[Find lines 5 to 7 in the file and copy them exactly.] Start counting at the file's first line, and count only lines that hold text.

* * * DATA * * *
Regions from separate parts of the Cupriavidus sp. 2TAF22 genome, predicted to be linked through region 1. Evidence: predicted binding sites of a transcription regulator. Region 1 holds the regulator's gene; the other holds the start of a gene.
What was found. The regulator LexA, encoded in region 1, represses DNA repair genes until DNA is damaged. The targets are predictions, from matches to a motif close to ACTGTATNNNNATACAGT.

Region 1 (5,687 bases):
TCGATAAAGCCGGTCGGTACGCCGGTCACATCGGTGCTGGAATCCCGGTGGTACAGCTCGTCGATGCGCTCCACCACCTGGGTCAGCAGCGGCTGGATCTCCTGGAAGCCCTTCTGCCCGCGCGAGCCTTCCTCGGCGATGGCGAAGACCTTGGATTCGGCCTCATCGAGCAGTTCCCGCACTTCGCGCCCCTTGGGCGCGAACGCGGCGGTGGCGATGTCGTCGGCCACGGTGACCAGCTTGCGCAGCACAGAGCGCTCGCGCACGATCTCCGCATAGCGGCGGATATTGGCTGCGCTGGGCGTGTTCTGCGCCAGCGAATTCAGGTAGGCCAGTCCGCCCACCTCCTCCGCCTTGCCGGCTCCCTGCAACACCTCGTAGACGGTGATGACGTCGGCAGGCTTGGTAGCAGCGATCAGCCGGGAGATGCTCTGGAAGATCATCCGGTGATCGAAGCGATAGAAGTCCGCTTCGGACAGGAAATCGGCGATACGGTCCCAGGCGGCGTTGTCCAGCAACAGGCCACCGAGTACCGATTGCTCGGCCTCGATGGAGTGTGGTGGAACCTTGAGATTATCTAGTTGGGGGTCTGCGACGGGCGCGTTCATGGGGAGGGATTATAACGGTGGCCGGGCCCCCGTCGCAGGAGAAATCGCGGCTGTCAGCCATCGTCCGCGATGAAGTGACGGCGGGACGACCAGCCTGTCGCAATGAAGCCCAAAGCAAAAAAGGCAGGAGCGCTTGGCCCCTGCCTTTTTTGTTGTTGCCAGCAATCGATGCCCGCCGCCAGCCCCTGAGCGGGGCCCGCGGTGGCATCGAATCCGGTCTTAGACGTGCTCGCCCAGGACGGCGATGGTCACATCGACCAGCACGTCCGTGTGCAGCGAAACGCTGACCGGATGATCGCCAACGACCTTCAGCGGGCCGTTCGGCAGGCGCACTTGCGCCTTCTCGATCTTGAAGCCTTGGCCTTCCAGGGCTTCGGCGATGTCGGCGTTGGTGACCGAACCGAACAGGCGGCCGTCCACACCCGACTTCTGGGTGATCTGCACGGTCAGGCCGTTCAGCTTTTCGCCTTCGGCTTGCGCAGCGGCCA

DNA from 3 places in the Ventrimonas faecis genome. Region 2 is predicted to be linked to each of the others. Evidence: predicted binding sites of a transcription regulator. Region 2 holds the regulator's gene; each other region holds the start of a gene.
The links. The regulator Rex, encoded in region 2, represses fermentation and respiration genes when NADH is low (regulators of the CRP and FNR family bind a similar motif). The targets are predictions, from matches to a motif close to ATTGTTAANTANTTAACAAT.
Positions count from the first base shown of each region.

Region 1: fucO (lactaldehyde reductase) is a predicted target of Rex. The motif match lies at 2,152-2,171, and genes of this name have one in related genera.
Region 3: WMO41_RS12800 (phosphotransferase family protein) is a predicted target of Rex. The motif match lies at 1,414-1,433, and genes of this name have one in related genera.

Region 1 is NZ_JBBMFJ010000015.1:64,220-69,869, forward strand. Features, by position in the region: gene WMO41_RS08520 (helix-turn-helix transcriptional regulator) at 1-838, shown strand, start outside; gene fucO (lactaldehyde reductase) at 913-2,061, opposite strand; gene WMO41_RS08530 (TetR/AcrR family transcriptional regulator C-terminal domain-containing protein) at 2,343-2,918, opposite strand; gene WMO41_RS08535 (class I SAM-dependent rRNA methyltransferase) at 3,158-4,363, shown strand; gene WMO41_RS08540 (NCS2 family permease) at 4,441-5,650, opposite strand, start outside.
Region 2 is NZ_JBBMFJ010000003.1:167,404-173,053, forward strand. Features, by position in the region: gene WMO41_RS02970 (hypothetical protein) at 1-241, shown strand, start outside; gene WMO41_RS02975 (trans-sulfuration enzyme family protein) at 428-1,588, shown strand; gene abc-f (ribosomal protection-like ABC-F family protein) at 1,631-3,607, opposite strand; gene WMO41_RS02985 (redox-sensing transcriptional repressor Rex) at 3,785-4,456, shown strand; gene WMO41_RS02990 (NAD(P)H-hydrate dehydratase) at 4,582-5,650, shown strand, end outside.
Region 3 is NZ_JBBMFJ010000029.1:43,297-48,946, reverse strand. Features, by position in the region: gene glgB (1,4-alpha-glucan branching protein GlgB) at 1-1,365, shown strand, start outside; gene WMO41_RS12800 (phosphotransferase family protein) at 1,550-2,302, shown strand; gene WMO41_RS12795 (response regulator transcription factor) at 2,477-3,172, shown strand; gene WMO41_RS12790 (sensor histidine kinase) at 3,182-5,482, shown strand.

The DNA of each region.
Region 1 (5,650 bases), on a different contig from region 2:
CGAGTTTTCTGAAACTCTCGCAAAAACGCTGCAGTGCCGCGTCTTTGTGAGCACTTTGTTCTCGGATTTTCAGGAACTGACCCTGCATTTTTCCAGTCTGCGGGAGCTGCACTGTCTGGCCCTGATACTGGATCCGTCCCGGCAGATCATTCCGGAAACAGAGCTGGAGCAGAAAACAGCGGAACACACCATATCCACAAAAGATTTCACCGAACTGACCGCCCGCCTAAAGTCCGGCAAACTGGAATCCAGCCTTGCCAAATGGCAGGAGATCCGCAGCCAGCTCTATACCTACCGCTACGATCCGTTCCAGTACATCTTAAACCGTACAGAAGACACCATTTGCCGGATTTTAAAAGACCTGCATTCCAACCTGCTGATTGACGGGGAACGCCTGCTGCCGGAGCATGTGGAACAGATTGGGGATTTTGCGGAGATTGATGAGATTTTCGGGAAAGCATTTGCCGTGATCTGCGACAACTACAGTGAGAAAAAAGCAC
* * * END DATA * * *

DNA from 3 places in the Ventrimonas faecis genome. Region 2 is predicted to be linked to each of the others. Evidence: predicted binding sites of a transcription regulator. Region 2 holds the regulator's gene; each other region holds the start of a gene.
The links. The regulator Rex, encoded in region 2, represses fermentation and respiration genes when NADH is low (regulators of the CRP and FNR family bind a similar motif). The targets are predictions, from matches to a motif close to ATTGTTAANTANTTAACAAT.
Positions count from the first base shown of each region.